In much of the country, home prices remain too high, and the over priced homes are not moving. That’s reflected in the huge inventory overhang of unsold homes. (See Figure 21.4.) And the inventory data of homes for sale does not include the shadow inventory—all of the homes purchased as investments, by flippers, as second homes, or as rental units. These owners are waiting in the shadows for the opportunity to get rid of their properties. Any improvement in the real estate market is likely to bring forth this additional supply.

Until prices revert back toward historical nor ms, the excess inventory will not be removed, the foreclosures will not stop, and the total sales will remain depressed. The sooner Washington, D.C., figures this out, the better off the economy and U.S. homeowners will be.”

The healthiest thing we could do would be to:

1. Allow foreclosures to proceed normally;

2. stop subsidizing purchases at elevated prices;

3. force banks to take writedowns of bad loans;

4. do a “shared pain” cramdown where both the borrower and lender split the loss  of an underwater mortgage, replacing the old original loan with something more sustainable.

We could also bring rates to more reasonable levels — say 2% from 0% — to further stop the subsidy and normalize prices. I am less confident this is likely anytime soon.

Previously: Fixing Housing & Finance: 30/20/10 Proposal (September 22nd, 2008)

$15,000 Home Buyers Credit Costs $292,000/home (October 22nd, 2009)

Source: U.S. Loan Effort Is Seen as Adding to Housing Woes PETER S. GOODMAN NYT, January 1, 2010

Originally published at The Big Picture and reproduced here with the author’s permission.
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2 Responses to "Stopping Counter-Productive Mortgage Mods and Foreclosure Abatements"

  1. Tom Nason   January 5, 2010 at 9:13 pm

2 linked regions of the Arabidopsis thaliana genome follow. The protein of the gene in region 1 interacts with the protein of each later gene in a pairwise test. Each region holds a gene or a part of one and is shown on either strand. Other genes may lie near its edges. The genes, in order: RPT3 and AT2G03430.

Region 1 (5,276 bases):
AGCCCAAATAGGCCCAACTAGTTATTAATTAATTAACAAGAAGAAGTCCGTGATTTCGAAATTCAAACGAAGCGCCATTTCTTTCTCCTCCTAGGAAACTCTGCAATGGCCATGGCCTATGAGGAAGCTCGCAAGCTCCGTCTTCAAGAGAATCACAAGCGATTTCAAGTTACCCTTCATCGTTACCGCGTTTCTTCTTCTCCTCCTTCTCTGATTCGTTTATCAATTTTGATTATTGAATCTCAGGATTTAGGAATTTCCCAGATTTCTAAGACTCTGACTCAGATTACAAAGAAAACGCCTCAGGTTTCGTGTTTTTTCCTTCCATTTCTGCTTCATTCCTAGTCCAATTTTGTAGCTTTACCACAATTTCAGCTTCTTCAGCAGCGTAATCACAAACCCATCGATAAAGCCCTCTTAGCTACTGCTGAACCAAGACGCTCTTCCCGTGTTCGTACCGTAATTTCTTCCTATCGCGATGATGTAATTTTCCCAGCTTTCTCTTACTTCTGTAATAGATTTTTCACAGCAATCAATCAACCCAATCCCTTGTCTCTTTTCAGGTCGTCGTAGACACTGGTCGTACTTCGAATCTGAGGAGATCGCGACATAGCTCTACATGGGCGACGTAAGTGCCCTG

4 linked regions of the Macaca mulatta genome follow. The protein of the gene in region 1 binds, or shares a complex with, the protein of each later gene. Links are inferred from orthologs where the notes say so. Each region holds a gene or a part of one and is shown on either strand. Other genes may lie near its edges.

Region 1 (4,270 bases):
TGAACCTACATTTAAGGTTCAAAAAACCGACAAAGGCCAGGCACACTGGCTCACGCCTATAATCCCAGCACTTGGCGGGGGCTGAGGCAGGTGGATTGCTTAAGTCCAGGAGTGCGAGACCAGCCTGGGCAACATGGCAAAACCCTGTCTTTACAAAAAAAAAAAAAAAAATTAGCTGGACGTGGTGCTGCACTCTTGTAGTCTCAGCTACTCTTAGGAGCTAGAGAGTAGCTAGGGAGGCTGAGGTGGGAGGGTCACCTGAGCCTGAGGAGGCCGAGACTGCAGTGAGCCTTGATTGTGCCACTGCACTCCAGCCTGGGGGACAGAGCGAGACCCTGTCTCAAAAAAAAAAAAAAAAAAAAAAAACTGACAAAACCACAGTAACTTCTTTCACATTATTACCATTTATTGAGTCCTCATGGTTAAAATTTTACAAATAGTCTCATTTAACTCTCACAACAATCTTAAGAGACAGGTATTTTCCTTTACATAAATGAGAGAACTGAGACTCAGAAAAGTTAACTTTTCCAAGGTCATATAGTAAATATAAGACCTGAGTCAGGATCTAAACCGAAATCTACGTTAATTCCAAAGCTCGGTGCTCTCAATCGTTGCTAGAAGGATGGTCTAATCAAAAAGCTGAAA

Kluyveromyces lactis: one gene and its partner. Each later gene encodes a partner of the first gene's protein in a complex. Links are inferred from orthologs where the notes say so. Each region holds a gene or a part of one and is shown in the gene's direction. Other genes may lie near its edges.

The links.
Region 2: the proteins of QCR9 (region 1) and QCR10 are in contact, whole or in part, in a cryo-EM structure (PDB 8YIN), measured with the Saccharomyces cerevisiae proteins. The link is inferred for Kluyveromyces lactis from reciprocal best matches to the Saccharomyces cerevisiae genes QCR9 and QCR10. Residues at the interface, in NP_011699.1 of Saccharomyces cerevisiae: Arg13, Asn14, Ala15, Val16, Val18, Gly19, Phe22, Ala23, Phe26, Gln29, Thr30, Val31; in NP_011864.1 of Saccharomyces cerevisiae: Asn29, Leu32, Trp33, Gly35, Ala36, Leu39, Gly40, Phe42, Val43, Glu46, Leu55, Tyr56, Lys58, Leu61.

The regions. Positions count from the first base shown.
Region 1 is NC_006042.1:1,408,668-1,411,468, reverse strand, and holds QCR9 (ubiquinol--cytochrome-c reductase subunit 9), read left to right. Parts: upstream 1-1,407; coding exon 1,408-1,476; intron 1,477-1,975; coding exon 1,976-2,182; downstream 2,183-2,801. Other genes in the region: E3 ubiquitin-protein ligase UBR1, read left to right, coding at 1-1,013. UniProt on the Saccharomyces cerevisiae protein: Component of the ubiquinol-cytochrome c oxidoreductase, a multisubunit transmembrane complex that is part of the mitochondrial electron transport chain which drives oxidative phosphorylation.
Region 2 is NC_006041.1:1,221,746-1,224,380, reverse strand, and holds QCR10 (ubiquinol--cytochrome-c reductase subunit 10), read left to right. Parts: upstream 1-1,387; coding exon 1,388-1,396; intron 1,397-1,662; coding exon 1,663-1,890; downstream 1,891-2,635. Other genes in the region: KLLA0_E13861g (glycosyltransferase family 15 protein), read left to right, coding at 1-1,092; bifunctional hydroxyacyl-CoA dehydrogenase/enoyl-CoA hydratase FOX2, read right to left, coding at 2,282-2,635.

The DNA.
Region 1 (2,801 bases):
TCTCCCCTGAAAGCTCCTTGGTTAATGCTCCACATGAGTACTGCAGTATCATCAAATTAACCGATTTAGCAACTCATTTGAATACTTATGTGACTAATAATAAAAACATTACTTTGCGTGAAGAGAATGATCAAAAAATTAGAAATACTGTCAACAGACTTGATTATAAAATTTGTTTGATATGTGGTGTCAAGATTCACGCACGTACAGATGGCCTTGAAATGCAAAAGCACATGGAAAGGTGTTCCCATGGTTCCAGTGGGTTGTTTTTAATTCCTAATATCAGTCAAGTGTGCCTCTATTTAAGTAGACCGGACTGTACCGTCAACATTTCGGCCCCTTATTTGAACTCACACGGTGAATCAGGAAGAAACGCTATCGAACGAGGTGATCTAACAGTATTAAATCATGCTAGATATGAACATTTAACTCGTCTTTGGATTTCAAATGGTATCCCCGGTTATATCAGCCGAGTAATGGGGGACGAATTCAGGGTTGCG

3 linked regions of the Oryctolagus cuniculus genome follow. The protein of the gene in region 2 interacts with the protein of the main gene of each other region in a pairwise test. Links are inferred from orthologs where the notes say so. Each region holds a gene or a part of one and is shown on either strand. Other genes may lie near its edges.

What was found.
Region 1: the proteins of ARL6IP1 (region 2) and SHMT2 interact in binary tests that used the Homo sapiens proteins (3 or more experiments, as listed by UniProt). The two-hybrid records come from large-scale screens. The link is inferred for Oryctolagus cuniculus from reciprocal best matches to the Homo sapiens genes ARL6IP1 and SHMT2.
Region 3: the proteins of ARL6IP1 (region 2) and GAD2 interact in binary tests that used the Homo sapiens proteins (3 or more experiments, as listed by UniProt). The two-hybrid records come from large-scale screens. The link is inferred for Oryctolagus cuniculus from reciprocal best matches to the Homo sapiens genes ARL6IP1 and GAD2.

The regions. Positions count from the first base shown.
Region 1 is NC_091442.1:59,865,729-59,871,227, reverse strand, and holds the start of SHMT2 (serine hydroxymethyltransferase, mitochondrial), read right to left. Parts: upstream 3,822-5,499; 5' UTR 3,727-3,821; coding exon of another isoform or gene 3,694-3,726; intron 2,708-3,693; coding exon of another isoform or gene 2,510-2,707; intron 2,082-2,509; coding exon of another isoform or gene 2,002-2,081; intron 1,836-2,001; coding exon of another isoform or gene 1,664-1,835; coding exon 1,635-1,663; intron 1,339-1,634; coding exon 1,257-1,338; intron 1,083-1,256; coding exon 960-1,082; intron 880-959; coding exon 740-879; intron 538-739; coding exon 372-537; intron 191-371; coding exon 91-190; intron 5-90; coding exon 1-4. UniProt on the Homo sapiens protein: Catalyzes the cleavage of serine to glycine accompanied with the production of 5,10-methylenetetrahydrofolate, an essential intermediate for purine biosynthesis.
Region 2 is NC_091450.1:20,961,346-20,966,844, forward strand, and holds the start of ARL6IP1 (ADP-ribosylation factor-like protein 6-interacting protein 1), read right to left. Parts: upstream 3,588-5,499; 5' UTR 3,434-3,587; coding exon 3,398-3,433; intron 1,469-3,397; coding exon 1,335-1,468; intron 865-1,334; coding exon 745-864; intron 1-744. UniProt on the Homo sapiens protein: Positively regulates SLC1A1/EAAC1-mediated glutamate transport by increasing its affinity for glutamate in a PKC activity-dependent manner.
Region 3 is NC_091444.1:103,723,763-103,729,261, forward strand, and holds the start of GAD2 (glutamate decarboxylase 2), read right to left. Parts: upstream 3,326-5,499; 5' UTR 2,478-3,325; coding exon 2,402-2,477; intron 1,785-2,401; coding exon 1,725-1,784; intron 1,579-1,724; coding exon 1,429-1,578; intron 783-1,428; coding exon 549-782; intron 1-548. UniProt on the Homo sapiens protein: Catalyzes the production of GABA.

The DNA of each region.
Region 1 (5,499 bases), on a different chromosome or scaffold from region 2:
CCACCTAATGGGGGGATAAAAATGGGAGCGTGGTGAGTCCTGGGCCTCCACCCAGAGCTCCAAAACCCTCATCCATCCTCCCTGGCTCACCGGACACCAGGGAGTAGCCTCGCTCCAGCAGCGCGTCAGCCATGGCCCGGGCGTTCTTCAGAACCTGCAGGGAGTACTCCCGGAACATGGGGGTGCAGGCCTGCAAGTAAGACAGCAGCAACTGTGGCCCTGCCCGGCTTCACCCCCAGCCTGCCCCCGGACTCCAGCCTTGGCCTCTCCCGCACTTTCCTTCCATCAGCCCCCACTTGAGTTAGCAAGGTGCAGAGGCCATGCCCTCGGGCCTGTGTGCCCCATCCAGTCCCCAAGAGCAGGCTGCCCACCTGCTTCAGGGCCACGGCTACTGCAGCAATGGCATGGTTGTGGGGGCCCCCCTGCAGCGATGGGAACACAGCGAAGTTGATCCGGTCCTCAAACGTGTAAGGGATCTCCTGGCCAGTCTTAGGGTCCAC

This notion of a “cleansing process through which borrowers give up unaffordable homes and banks fully reckon with their disastrous bets on real estate” is an overly simplistic, idealized notion of how this should or could play out. I fail to see how a foreclosure serves the stakeholders any better than a similar loan modification. Consider the following:A $100,000 home is bought with $5000 down and a $95,000 note from the bank. The home is now considered to be worth $50,000 and the home owner is underwater along with struggling with payments due to income loss. They foreclose and the bank recovers 90% of the value after expenses, recovering only $45,000 against the original loan of $95,000, for a $50,000 loss. The owner has a $5000 loss and may have no down payment to apply to a now purchase. But assuming that they are able to buy a home, essentially the same home, but at $50,000, and puts $5000 down for a note and then borrows the $45,000 that the bank recovered from the sale of the first home.But instead of foreclosing, what would happen if the loan was modified by simply writing down the principle to the current market value – $50,000? The loss is recognized by the bank just as before. The owner and the bank avoid the disruption and expenses associated with the foreclosure proceedings. This seems to be a more efficient and financially equivalent, if not better.Additionally, I think the suggestion that the bubble is the result of people getting into homes they couldn’t afford is a self-serving assumption. Of course there are those that over bought. That has always occurred. In more normal conditions that asset could be sold by the owner to get out from under the mortgage, or the bank was in a better position to recover their loan loss. But when the value of that asset has plunged, making recovery impossible by either party, the foreclosure process doesn’t produce the same results. The current price deflation also hurts home owners that can afford their payment, or could before a pay cut or job loss, but need to sell for the myriad other reasons why one might sell a home.To say that we just need to purge these loans from the system requires yet another assumption: that the foreclosure process can realistically handle the volume. This is an unprecedented global crisis. The foreclosure industry must be rebuilt after years of minimal use. It will take years to liquify all of these assets regardless of how it proceeds.In your prescription for the ills we are facing: First, as I’ve mentioned, the normal foreclosure process is currently not in a position to speed up the process in the short term. Second, are we subsidizing elevated purchase prices. Certainly the mortgage industry and investors of all stripes had been doing that for years leading up to the pop. But now in many areas prices have adjusted more closely with the long term average for rent. And as always, should the government be responsible for parsing out if an asset is over priced? I am eager to point out that any tax incentive, including the historical tax break for mortgage interest, simply elevate the price of a home and I would love to seem them phased out. But perhaps now is not the time. Third, and forth, this is more or less a loan modification, and I agree that they should be accelerated to try to stay in front of more and more odious foreclosures.